Results and Standings
The team is currently 62-58, in third place in the AL East, five games back of the division-leading Yankees, but half a game out of a Wild Card spot. Their predicted end-of-season record is 84-78.
Best Hitter / Worst Hitter
Adam Jones stepped up and led the team this week with an impressive 236 wRC+. He hit .370/.400/.852 with four home runs. (Meanwhile Chris Davis and Gerardo Parra had 3 apiece.) A batting line like that would be something J.J. Hardy would love to have, as he notched a -26 wRC+ with a .115/.148/.154 line. He was the only below-average Orioles hitter this week.
Best Start / Worst Start
Wei-Yin Chen had a very good start this week against the Athletics in the 18-2 blowout. In six innings he struck out seven and didn't walk a batter, although he did give up a dinger.
The worst start of this week ... may be controversial. Miguel Gonzalez certainly didn't have a good night against the Twins. On the surface, he gets this week's dunce cap -- seven earned runs in five innings. But I think the (dis)honor should really go to Chris Tillman. On the surface, his seven innings of two-run ball looks good. But compared to Gonzalez he struck out fewer batters, walked more batters, gave up more home runs, and allowed fewer ground balls.
The reason Tillman allowed so few runs and was allowed to stay in the game so long is because he got more contributions from his defense, particularly with runners on base. Namely, he stranded every single baserunner. I don't think this is a repeatable skill he should be given credit for or really evaluated on. Contrast this with Gonalez's start, in which 2/3 of the runners who reached base against him scored. In the same way I don't credit Tillman for stranding 100% of his runners, I don't fault Gonzalez for stranding only 34% of his.
So while both starts were bad, if I am evaluating the pitcher only, I believe Tillman's start was worse.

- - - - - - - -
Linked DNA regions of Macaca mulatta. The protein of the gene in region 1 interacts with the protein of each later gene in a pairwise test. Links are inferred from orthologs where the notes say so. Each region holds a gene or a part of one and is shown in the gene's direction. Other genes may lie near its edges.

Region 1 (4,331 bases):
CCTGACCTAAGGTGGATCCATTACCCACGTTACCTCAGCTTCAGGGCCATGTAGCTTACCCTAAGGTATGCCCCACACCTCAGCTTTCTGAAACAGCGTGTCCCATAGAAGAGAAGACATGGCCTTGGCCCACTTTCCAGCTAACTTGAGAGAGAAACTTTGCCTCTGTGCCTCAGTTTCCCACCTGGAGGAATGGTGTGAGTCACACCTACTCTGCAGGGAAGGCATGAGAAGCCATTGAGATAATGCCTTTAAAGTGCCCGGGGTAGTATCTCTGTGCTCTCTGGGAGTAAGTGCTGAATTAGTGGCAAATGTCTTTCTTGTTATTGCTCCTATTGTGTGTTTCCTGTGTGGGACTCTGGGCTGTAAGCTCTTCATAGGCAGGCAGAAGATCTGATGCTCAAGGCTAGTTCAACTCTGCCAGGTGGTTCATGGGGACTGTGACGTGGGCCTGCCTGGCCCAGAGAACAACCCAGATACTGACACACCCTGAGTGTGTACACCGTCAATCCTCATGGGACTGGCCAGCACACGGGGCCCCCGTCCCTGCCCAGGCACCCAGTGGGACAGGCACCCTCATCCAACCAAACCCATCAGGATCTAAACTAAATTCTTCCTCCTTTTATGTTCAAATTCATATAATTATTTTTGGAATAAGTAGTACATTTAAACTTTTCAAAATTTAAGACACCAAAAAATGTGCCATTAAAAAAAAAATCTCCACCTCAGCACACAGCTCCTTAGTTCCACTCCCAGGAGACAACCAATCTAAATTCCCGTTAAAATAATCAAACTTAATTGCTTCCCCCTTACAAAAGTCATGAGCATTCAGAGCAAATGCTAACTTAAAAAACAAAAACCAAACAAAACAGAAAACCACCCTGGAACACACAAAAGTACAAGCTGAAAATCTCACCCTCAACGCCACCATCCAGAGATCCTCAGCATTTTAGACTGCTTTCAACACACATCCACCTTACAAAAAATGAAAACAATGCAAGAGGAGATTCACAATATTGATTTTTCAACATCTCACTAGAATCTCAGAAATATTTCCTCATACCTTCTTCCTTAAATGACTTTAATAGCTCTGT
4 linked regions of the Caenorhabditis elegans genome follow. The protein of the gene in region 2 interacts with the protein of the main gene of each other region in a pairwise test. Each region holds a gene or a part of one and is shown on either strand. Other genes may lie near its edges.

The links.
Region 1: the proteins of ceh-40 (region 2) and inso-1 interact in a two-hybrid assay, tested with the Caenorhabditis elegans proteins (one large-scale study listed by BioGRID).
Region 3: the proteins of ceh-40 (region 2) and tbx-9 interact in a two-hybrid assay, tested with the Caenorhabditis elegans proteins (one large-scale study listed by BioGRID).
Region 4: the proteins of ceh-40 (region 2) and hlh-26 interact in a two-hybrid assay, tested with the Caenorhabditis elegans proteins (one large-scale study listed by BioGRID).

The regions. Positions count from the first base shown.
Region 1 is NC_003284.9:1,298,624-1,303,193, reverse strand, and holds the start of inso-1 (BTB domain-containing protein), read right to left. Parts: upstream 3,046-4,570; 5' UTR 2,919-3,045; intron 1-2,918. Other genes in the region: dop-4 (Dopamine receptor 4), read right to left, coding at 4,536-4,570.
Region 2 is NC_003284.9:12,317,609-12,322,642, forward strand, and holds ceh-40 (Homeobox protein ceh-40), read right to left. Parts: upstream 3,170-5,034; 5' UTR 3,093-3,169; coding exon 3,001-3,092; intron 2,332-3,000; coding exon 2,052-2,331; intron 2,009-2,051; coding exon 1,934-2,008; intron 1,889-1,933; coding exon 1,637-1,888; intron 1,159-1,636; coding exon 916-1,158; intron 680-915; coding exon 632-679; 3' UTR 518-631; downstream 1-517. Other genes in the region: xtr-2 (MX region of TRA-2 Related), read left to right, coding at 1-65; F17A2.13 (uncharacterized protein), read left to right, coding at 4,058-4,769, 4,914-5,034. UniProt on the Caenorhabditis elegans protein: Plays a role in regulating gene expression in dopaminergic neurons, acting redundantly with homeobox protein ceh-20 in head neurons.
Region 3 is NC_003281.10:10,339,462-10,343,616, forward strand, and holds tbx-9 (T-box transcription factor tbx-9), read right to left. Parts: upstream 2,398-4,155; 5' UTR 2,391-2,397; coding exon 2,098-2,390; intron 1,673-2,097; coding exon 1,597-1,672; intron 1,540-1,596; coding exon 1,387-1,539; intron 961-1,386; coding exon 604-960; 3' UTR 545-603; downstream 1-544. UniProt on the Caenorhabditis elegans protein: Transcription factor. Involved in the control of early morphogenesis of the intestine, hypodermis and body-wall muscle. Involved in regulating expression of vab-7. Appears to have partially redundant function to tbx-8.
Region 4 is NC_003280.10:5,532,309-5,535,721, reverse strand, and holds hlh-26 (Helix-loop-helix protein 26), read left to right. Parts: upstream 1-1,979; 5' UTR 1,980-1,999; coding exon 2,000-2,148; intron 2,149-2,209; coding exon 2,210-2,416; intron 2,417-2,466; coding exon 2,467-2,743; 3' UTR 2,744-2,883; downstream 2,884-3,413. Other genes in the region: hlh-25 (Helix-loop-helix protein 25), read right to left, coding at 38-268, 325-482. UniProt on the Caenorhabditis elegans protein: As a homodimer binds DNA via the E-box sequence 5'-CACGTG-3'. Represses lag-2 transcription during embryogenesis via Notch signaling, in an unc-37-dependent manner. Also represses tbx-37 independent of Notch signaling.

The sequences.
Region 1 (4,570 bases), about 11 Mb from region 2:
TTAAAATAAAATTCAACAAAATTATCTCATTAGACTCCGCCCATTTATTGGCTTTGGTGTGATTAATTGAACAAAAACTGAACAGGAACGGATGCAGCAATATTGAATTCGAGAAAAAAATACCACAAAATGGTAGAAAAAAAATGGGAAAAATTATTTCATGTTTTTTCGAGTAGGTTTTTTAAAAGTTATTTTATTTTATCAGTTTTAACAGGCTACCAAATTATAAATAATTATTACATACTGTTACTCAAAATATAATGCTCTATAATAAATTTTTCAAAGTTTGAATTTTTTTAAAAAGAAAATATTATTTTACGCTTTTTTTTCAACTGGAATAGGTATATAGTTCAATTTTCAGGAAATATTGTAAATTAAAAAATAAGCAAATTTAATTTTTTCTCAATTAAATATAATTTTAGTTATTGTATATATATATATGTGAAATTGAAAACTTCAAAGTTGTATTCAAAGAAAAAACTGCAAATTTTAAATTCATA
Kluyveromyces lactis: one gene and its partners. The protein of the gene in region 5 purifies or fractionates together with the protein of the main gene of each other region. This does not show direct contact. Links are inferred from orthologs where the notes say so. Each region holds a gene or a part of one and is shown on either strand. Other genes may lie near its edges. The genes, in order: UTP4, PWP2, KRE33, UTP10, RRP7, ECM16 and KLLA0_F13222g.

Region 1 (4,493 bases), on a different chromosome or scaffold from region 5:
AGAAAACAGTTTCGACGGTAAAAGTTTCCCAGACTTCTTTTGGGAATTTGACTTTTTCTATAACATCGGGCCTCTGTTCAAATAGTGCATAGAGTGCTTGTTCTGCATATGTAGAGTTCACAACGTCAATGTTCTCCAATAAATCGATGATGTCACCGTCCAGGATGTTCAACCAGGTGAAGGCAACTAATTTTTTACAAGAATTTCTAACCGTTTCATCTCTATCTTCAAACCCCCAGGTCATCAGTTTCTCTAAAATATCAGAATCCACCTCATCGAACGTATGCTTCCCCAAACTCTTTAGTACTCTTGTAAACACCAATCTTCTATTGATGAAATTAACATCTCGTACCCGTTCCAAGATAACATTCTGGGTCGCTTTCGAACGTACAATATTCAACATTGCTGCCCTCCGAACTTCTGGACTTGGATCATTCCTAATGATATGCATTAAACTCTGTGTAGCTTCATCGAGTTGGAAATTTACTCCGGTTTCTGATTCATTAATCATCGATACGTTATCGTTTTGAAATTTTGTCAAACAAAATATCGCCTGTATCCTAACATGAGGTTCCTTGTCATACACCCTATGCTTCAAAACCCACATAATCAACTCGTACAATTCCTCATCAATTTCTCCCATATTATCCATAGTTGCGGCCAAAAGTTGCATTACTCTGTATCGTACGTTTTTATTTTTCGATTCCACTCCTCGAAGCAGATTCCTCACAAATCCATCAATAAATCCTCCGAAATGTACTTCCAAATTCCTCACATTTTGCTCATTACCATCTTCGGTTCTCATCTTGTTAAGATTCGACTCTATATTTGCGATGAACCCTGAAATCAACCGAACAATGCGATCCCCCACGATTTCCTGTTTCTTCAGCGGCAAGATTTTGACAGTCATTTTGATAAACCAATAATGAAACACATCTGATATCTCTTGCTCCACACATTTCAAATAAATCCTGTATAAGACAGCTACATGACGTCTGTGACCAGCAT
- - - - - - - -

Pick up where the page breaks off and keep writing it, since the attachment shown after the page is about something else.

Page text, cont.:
Have a Game, Why Don't Ya!
Chris Davis' performance against the Athletics in a 4-3 win on August 15th was one of the best of any Orioles hitter all season. He struck out in his first appearance against starter Chris Bassitt but made up for it with a two-run jack his second time up, bringing the score to 3-2 A's. The next time up he grounded out, but we all know what happened next. With the game tied at 3 in the bottom of the 9th, and facing Pat Venditte with two outs and a 2-2 count, Davis somehow pulled a low-and-away slider over the right-center fence for a walkoff jack. Overall he increased the O's chances of winning by an impressive 60.7%. That's the second-biggest contribution of any batter all year.
Clutchiest Relief Appearance
Brad Brach has been pitching pretty well lately, and in August 14th he contributed heavily to the Orioles' 8-6 win over Oakland. He was brought in in the top of the 10th with the score tied at 6 and pitched two effective innings, giving up only a double to Coco Crisp and a walk to Mark Canha. No one scored though, and in the bottom of the 13th Manny Machado walked it off with a two-run home run.